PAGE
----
"When a cardinal appears in your yard, it's a visitor from heaven."
~old folklore saying
After owls and other feathered friends this year ("Our Wild Kingdom" post on 5/14/18), we've noticed more cardinals than usual in our neighborhood. Who doesn't like those bright red birds? Seven states designated cardinals as their state bird - Ohio, Kentucky, Indiana, Illinois, West Virginia, Virginia, and North Carolina.
Recently we've seen cardinals around the two Boston Ferns hanging on our front porch or perched on the chimes between them. We never thought much about it as I'd put pencils and sticks in to keep birds from building nests.
One evening late in July, a storm brewed. Before the wind got too wicked I took the flag down, unhooked the two chimes, and quickly plopped the ferns between the Adirondack chairs before running inside.
After the storm passed, but rain expected through the night, I set the ferns on the cement walk to get watered. "Oh my!" One had a small nest and two eggs. When did this happen? We carefully hung it back on the hook.
Cornell University's website says it takes 3-9 days for cardinals to build nests. We hadn't noticed nest building activity. Apparently when I watered lately, I'd simply stuck the spout of the watering can in the side of the basket hanging on the hook.
The next morning when "Mama Bird" was away, we carefully took the fern down to water it without interfering with the nest. Now there were three eggs!
Hatching has now occurred, and both Mama and Papa are busy feeding. I've seen little baby beaks raised high. I'm excited to see the little ones as they grow.
It's interesting that as I searched for cardinal quotes I found several that mentioned angels or visitors from heaven. It gave me pause. The two sets of chimes on our porch were gifts from friends after our mothers passed away. The first one for my mom has a wooden pendant with "When someone you love becomes a memory, the memory becomes a treasure" engraved on it. Someone shared when the chimes sing that it's Mom. When my mother-in-law passed, other friends gave us the second chimes. When the wind blows, we do think of moms. Now the cardinals make us even more aware.
Hi everyone! I'm your guest blogger for this week! The first one actually! My name is Megan Bockelman and Lynda asked me to write on her blog this week about the mission trip I went on with our church last week (see previous blog post for details). The technical difficulties last week, not being able to post to Facebook, would usually have been delegated to me. But since I was on the mission trip Lynda didn't want to bother me about it. So here I am! First off, you should know that I'm the behind the scenes tech person for this website and blog! I think Lynda has mentioned me before in an earlier post. 😊 I handle all the back-end work, updating the site, and answering all of Lynda's questions! It's nice to finally talk to you all directly!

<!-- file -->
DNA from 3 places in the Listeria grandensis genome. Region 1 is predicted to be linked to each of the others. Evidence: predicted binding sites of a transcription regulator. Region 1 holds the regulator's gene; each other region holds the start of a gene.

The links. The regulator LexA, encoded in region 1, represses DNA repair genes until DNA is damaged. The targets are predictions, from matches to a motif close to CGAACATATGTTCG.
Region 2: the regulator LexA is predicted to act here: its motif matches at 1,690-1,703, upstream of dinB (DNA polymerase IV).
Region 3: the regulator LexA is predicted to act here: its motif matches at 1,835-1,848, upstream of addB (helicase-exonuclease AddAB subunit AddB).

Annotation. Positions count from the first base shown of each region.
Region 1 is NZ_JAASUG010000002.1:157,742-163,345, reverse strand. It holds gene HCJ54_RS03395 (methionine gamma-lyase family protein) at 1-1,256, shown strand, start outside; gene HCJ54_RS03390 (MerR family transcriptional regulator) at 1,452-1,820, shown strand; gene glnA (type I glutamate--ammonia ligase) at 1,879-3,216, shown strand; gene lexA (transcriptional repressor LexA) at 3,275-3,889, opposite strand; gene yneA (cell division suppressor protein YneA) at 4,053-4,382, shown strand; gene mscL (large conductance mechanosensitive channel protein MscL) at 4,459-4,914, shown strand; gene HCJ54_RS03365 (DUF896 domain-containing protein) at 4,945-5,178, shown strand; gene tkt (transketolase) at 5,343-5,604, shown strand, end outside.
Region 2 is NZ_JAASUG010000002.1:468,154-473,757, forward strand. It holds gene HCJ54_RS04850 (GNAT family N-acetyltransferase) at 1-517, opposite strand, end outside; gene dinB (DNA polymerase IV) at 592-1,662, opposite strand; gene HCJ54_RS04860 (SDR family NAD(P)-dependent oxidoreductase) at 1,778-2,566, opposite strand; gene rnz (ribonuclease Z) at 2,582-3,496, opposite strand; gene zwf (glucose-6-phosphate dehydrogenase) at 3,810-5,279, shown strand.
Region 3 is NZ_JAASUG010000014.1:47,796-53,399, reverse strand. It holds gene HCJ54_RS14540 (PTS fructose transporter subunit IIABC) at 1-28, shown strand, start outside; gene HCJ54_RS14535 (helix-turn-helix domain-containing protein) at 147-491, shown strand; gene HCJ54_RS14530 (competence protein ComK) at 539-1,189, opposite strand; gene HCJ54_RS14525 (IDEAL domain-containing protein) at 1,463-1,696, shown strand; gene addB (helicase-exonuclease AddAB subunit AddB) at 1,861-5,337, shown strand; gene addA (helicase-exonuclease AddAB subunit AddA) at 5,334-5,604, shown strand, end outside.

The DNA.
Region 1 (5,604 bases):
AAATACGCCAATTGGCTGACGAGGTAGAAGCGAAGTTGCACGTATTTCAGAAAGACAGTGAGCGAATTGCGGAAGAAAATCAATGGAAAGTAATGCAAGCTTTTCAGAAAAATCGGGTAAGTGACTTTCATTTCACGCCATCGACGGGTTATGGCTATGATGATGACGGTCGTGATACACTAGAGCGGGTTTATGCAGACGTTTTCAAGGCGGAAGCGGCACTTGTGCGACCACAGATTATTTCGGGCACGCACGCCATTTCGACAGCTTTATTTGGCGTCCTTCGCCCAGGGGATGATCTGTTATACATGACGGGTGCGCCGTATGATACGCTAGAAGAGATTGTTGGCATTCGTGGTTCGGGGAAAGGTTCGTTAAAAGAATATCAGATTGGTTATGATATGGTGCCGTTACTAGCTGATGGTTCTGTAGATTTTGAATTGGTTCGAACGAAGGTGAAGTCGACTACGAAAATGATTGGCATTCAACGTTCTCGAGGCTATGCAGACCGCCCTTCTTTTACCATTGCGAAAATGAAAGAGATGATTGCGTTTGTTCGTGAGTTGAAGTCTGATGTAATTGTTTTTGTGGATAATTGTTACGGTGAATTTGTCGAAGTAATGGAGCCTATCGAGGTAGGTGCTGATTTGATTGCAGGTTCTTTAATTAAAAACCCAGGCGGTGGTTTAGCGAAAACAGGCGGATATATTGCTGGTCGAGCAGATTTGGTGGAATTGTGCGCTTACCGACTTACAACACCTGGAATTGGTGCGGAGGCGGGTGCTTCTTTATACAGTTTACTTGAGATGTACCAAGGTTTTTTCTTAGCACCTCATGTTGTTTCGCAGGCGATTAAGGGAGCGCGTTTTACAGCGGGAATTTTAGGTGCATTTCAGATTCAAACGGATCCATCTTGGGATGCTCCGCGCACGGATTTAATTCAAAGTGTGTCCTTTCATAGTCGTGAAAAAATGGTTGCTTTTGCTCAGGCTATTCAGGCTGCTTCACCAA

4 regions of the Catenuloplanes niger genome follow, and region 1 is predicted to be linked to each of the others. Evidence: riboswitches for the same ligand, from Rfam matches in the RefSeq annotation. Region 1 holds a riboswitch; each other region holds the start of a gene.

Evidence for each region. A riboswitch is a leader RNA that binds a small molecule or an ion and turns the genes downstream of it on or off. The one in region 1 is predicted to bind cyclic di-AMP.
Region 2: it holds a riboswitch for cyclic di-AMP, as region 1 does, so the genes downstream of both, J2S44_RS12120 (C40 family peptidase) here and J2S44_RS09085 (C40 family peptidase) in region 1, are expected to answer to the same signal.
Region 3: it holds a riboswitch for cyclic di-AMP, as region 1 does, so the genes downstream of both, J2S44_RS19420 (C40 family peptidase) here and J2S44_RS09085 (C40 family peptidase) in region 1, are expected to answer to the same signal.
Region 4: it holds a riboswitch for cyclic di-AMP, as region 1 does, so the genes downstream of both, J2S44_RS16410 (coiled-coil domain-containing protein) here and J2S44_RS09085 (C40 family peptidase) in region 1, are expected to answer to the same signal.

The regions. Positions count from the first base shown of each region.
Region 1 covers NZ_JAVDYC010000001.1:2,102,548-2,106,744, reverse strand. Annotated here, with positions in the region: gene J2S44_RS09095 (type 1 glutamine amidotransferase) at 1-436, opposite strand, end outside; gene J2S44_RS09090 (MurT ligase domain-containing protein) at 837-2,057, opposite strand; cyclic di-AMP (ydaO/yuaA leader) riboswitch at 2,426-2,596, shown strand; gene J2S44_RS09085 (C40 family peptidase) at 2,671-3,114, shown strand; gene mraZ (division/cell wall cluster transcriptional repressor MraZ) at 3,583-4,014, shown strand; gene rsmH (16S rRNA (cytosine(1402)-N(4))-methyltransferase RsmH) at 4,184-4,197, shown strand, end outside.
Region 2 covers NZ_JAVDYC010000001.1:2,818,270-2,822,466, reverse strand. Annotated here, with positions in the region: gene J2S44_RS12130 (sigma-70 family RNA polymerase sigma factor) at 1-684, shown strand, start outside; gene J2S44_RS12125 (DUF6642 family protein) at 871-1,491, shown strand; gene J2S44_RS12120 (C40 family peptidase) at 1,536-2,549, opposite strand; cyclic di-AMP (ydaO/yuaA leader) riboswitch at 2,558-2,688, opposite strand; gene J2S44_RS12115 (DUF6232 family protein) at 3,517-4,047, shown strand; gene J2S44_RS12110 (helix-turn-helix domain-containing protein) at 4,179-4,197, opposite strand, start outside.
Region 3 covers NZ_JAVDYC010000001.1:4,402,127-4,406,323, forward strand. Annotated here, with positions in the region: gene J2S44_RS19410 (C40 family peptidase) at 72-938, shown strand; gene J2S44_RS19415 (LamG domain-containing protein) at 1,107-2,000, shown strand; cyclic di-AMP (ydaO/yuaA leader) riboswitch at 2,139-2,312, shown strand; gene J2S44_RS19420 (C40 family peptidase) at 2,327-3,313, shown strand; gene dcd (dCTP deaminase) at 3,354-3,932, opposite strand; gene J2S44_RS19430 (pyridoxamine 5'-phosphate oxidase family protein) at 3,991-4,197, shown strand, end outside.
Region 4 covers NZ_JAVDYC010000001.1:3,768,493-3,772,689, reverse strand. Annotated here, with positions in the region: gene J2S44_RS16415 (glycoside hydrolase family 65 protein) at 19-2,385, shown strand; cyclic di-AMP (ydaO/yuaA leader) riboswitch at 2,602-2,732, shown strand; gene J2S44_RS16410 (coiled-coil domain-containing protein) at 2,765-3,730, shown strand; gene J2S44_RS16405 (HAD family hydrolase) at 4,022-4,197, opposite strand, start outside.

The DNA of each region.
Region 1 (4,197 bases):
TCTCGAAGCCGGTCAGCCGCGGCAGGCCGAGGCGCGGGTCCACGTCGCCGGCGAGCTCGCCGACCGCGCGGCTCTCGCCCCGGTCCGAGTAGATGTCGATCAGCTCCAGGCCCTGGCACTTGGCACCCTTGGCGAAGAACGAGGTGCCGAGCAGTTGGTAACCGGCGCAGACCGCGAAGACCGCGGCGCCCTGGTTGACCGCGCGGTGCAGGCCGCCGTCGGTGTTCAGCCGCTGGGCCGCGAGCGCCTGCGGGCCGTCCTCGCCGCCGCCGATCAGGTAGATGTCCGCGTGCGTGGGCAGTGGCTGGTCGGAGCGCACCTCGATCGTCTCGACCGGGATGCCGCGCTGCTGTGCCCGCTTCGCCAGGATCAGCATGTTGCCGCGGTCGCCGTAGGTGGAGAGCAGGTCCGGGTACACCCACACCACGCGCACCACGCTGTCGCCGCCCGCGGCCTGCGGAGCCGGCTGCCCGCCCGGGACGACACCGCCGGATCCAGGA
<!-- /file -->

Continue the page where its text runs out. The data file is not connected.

I have attended our church since I was a baby and I became a member when I was in about 7th or 8th grade through our confirmation class. (Lynda was my spiritual mentor!) I have been attending our youth group since about the same time, but I aged out last year when I graduated from high school. Since then, I've continued my work with the church and the youth group as a sound and technology person during worship times and gatherings. In addition, I now serve as an adult leader on field trips, mission trips, and also during regularly scheduled youth fellowship. This past trip was my 4th mission trip with our church and it was just as amazing as always. It was really interesting to view things from the perspective of an adult leader rather than a youth participant though. It's so amazing to see how God is working in these students' lives and in the lives of the Team Effort leaders.
Our youth worked on two different sites, just one mobile home apart. The first site added a smaller deck extension onto an existing deck while the second site (where I worked primarily) built a deck attached to the side of the owner's mobile home. There had been a group at our site during the previous week, so each of our groups built the floor, ceiling, railings, and stairs off of the foundations that were built the week before. It was fun and challenging work at times, especially considering the fact that we had to battle the rain almost every day we were there!
I was able to see the youth working together on building porches at our two sites, even during the rain most of the time! It was great watching how patient and loving they were with one another, even when things got difficult or time consuming. In addition, I got to see them at free time enjoying each other, playing together, talking, as well as pouring their heart out during worship at chapel. I love seeing the youth experience the same things that I did for many years, and how a trip like this can really provide a spiritual rejuvenation in their walks! I hope I am able to serve the youth group for many more years and continue to watch the youth of our church grow! 😊
Here is a link showing the youth of our church talking about the trip! Also included at the end of the video is the PowerPoint presentation that was made with pictures from the trip.
The original post this morning did not make it to FB... possibly "operator error," but in my experience there have also been glitches. That being said, I hope you'll take a look at the original posted earlier today.
"Take me where love is needed." ~Unknown
Sunday afternoon (yesterday) fifteen youth and seven adults from our church headed out for a week on the 2018 Youth Mission Trip. Each one sported this year's "official" shirt printed with the goal and inspiration. On the front it simply said, "Go. Serve. Love." The back quoted Galatians 5:13 - "Use your freedom to serve one another in love." (NLT) Their destination was near Altoona, Pennsylvania where they will be God's hands and feet. Next Sunday will be devoted to sharing their experiences and how God used them, along with a slide show of their week. The details will be specific to this trip and their experiences, but some things tend to be the same each year for the kids who go. I've seen Youth Mission trips: